Putin, Trump and North Korea: The Road to Washington Leads Through Asia

US President Donald Trump’s and Russian President Vladimir Putin’s upcoming summit in Helsinki—the first since Putin’s election in 2013—follows on the heels of Trump’s recent historic summit with the DPRK’s leader Kim Jong Un in Singapore. This upcoming summit is no mere accident, and reflects a strategic calculation on the part of Putin; his timing for engaging in such diplomacy with Trump is exquisitely precise. US-Russia relations are the chilliest they have been since the 1980s: bedeviled by Edward Snowden’s 2013 ‘defection,’ Russia’s invasion of Crimea in 2014, Russia’s support of Syria, and allegations of Russian interference in the 2016 US Presidential election. Observers of US-Russia relations have thereby tended to see all too many negatives, or have focused entirely on the optics of the US 2016 Presidential election. As a result, they may risk missing positives, including Russia’s possible role in diplomacy involving the Korean Peninsula.

While Russia-DPRK relations lack the purported intimacy of China-DPRK relations, of being (as Mao put it) “as close as lips and teeth,” Russia possesses deep historic ties with Pyongyang. It also has significant equities in the outcome of US and South Korean diplomacy with North Korea. Adroit US diplomacy could coax Putin to exercise Russia’s influence while he seeks opportunities to advance tangible Russian interests on the Korean Peninsula. These include Russian political, economic, regional and long-term strategic interests, as well as its desire to play a constructive role (dovetailing with America’s interest) in the Korean peace and denuclearization processes. In the long-term, Russia’s emerging role has the potential to weaken America’s political and economic interests in Northeast Asia, while highlighting Russia’s presence as a counterweight to China’s influence.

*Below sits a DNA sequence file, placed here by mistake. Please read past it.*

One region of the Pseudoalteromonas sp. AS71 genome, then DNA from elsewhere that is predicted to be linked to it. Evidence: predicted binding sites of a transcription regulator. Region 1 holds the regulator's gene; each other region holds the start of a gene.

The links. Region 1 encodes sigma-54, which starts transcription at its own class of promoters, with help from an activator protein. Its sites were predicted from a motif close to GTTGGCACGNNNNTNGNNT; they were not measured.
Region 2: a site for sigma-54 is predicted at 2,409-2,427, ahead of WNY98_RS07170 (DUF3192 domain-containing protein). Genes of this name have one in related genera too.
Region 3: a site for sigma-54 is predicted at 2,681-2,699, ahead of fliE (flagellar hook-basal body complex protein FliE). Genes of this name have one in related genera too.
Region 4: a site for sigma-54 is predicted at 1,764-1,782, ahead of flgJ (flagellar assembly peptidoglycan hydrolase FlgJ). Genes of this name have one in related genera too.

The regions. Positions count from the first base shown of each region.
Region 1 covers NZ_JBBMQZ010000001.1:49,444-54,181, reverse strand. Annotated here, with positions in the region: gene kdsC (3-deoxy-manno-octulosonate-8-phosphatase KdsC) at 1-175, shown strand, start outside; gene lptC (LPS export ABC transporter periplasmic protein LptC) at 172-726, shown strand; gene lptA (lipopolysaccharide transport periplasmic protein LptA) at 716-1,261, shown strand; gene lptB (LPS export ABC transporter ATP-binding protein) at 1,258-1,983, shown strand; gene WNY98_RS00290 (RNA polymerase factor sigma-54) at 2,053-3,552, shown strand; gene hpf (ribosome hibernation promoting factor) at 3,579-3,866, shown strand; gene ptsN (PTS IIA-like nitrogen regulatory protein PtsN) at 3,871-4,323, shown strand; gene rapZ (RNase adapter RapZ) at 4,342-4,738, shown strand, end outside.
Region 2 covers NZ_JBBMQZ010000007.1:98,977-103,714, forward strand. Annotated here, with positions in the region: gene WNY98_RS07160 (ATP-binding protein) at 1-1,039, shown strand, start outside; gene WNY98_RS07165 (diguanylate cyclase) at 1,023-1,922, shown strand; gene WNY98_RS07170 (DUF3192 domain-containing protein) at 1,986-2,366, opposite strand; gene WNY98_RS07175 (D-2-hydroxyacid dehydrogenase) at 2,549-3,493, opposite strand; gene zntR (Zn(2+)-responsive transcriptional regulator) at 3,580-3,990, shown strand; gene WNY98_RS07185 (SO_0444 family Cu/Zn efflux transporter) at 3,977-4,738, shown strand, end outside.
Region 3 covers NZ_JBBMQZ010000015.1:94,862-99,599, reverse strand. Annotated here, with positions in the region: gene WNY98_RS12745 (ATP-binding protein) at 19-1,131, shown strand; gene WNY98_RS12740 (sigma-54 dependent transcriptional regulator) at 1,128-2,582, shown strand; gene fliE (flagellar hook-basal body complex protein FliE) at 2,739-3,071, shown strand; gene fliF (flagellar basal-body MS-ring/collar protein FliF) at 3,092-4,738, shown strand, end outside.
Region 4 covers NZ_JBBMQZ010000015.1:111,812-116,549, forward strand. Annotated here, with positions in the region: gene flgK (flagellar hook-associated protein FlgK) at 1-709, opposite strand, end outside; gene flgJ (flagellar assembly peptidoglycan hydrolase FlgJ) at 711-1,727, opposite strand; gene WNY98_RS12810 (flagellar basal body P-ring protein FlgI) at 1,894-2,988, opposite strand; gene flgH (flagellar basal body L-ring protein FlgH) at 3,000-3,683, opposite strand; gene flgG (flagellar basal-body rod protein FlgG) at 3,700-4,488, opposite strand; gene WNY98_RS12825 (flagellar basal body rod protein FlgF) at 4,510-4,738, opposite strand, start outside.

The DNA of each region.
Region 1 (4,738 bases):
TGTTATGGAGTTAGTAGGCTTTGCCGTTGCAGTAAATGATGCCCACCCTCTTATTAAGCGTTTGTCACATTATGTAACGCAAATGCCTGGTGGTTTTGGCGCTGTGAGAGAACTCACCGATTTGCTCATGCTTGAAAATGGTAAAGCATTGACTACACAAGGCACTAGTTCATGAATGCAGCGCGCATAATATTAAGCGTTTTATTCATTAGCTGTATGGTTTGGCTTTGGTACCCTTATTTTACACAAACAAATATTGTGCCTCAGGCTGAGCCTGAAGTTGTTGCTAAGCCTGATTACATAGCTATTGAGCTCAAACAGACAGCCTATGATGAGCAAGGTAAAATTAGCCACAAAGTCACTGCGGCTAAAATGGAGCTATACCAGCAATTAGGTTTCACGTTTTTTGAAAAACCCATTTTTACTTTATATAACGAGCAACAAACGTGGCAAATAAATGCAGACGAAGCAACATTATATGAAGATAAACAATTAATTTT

Russia’s ties with North Korea date from the late-1940s, when Soviet Political Commissar (later its first Ambassador to the DPRK) Colonel-General Terentii Shtykov was present at the DPRK’s creation. Such ties remain strong, and Russian Foreign Minister Sergei Lavrov’s recent May 2018 visit to Pyongyang, where he met with Kim Jong Un, should have surprised no one. Earlier, in January 2018, Putin had referred to Kim as “an absolutely competent and already mature politician,” signaling his desire to establish warmer relations with the DPRK; he has more recently invited Kim to visit Russia later in 2018. Western observers would be mistaken to minimize Russia’s recent role in ongoing diplomacy with the DPRK.[1]